[ok-mail] [K12OSN] network design

Les Mikesell les at futuresource.com
Sat Feb 5 17:59:48 UTC 2005

On Sat, 2005-02-05 at 07:55, Sharon Betts wrote:
> Hi John,
> 	I am very familiar with K12LTSP (running a pilot in one grade now). 
> However, I do not need all the programs that come with the package -- also
> prefer to boot the terminals locally.   My request here is for some bigger
> thinking -- I wasn't very clear.   Should I put a server in each building
> (5) -- at each level or for specific applications?   How many connections
> can a server handle (remember I have 3000 users)?   What is the best way
> to handle authentication and/or DHCP?   We do use Star Office (free to
> education now) across the district as well as many other OS apps.

First you need to decide whether you want to optimize for easy
administration or bandwidth needs.  If you already have a gig
backbone everywhere you can ignore bandwidth - otherwise it will
be a problem unless you pay attention to topology.  Likewise if
you distribute the servers so the bandwidth use is local you can
make it difficult to manage. So, you'll probably end up making
some compromises.  Using a 2-NIC server per classroom/lab
can be done with no bandwidth-scaling problems and inexpensive
switches with 1 or 2 gig uplinks for the server connection.
You can make this easier to manage with a central authentication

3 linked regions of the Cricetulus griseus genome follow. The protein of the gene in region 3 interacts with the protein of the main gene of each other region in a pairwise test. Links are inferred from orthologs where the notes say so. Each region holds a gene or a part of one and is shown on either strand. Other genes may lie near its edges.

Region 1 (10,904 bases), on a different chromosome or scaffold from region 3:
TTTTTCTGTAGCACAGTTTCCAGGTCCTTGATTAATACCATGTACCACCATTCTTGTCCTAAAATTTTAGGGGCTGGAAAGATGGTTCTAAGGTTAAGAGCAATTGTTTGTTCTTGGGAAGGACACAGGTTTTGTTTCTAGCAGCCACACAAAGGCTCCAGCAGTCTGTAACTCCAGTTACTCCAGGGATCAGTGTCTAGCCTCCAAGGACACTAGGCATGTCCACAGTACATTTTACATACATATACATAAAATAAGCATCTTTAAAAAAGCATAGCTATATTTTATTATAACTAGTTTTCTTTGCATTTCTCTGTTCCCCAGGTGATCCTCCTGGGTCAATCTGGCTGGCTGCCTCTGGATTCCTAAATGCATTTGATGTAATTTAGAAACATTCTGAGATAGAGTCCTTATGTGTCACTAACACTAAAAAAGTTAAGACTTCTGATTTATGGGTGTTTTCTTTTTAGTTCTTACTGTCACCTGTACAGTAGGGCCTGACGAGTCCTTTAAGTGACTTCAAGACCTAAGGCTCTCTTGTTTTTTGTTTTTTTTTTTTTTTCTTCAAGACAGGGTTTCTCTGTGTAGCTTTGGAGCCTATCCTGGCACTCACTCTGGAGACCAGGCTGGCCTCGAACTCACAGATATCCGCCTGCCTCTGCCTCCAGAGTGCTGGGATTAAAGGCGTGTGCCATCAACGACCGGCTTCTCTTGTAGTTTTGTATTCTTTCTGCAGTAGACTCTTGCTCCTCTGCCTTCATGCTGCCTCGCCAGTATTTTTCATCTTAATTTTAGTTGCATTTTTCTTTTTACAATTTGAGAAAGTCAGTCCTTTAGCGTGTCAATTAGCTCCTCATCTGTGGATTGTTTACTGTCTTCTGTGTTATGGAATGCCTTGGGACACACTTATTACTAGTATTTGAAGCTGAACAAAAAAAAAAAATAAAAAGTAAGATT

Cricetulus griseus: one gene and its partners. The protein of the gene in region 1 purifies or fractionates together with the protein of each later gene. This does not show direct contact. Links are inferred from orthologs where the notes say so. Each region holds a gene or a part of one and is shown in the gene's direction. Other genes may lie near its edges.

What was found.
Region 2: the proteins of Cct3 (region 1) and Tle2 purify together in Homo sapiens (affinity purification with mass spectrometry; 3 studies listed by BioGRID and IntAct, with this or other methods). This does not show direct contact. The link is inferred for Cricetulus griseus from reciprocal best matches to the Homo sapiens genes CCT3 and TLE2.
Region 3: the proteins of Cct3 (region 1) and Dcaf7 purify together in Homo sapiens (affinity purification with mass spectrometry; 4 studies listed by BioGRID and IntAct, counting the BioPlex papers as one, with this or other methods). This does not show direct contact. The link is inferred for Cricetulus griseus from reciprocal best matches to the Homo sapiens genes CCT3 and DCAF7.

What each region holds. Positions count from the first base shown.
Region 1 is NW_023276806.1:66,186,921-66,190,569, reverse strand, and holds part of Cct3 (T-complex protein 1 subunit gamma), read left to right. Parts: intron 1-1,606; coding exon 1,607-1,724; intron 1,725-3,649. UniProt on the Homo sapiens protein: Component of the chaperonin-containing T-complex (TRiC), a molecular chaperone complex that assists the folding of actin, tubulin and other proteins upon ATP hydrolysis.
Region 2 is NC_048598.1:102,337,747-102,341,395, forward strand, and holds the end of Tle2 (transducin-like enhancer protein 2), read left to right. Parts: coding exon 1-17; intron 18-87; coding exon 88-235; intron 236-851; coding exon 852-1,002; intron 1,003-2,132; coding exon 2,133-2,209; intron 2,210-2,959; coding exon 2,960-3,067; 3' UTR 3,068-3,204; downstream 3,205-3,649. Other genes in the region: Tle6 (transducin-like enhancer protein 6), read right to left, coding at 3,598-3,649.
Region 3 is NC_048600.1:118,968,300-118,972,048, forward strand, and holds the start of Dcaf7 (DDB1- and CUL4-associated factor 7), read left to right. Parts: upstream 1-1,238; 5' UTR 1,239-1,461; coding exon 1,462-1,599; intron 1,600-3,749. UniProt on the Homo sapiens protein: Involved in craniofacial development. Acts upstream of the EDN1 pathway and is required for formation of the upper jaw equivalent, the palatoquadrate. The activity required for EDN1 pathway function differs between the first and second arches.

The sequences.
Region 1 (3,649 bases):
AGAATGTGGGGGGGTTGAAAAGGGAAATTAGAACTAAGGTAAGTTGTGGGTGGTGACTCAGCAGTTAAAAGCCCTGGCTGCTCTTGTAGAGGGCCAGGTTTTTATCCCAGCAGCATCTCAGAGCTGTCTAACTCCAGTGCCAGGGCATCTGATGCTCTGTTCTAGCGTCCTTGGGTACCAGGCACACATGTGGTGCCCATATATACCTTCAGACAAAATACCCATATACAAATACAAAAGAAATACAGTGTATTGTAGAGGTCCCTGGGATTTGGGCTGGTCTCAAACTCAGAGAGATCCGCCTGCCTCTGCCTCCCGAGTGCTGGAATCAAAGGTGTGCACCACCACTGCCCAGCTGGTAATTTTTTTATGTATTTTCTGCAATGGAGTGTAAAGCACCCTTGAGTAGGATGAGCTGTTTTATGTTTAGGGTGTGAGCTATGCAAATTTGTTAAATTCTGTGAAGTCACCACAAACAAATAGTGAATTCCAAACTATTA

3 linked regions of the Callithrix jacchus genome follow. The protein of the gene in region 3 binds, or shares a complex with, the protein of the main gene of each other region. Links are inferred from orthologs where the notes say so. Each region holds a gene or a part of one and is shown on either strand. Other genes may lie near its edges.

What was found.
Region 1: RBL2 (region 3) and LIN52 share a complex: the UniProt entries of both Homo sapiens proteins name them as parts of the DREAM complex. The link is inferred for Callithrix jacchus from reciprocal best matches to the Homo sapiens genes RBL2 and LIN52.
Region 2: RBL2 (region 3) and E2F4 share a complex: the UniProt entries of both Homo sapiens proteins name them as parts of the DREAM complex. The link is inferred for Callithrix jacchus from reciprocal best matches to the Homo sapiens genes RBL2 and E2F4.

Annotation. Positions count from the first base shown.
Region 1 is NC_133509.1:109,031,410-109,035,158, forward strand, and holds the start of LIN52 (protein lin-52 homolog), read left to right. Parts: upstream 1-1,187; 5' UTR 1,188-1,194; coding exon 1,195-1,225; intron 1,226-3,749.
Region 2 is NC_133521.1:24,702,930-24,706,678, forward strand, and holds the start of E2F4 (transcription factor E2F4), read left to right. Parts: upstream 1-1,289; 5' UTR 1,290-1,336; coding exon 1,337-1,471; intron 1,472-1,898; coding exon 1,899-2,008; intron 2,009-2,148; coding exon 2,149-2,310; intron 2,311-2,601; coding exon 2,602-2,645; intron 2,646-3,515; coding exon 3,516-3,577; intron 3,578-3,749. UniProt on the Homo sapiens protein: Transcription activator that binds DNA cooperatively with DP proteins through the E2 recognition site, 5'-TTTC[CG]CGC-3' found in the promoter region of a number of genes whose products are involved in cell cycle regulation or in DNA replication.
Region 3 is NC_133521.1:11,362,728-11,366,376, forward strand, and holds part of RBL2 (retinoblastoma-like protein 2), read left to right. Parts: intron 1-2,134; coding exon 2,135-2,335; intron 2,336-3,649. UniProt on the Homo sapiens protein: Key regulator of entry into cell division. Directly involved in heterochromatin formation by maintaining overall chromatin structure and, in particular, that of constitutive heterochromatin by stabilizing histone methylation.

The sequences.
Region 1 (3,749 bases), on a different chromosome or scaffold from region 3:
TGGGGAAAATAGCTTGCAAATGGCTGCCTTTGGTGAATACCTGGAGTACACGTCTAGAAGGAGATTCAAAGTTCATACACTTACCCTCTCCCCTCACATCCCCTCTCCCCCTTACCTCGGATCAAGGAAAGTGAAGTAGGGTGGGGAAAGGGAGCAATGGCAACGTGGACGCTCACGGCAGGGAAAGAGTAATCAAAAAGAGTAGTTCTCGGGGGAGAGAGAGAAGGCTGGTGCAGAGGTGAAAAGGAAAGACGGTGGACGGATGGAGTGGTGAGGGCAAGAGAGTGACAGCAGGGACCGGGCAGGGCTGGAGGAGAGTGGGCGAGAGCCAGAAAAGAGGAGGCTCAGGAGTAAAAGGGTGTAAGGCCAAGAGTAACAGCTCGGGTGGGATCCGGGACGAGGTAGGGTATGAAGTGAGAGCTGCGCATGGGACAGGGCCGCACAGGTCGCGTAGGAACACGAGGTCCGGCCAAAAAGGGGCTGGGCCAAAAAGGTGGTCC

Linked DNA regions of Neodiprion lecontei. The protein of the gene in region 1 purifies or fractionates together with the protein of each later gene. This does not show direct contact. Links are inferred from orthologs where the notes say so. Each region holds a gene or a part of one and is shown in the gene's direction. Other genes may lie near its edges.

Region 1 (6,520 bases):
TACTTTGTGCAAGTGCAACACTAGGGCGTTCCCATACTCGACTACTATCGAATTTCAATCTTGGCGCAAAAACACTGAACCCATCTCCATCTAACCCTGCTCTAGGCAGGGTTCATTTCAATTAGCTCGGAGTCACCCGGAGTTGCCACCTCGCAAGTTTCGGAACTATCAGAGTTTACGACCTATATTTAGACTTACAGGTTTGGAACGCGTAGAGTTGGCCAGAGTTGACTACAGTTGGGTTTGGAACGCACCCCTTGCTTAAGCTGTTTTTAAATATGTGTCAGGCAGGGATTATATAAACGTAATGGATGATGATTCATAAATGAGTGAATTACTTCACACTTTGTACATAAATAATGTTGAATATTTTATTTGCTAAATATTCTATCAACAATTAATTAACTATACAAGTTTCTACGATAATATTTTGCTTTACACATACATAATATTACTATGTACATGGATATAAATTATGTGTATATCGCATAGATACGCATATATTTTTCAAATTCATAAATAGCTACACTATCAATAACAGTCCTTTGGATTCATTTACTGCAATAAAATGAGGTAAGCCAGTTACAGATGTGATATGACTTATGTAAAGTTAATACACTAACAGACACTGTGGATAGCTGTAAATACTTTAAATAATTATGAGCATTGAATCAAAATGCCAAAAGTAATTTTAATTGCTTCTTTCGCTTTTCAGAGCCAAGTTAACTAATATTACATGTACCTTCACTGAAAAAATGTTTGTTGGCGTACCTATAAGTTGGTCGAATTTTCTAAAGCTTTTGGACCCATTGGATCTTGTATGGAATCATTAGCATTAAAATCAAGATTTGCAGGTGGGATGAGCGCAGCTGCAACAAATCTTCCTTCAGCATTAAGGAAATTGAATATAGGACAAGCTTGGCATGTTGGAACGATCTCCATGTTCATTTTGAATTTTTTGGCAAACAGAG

server and a home directory server that all the classroom
servers mount via NFS.  This can be made more secure if you
can arrange for a separate isolated subnet just for the server
to server connections.  With an authentication and home directory
server, the local k12ltsp servers need nothing unique except their
'outside' IP address, so if you can get as much identical equipment
as possible you can roll them out by copying the whole drives. If
you get front-swap disk carriers and a few spare machines anyone
can fix any problem with the local servers by swapping in a new
drive or moving the old drives to one of the spare boxes (i.e.
most of the things that people would use to justify needing to
centralize the servers...) and you can do wholesale upgrades
with the ability to back them out instantly by cloning drives
and swapping them into the production servers.  You need to
apply the same reasoning to how much you centralize across
buildings.  You might compromise on central but replicated
authentication with home directories local to buildings and
a central backup mechanism (hey, another chance to plug

  Les Mikesell
    les at futuresource.com

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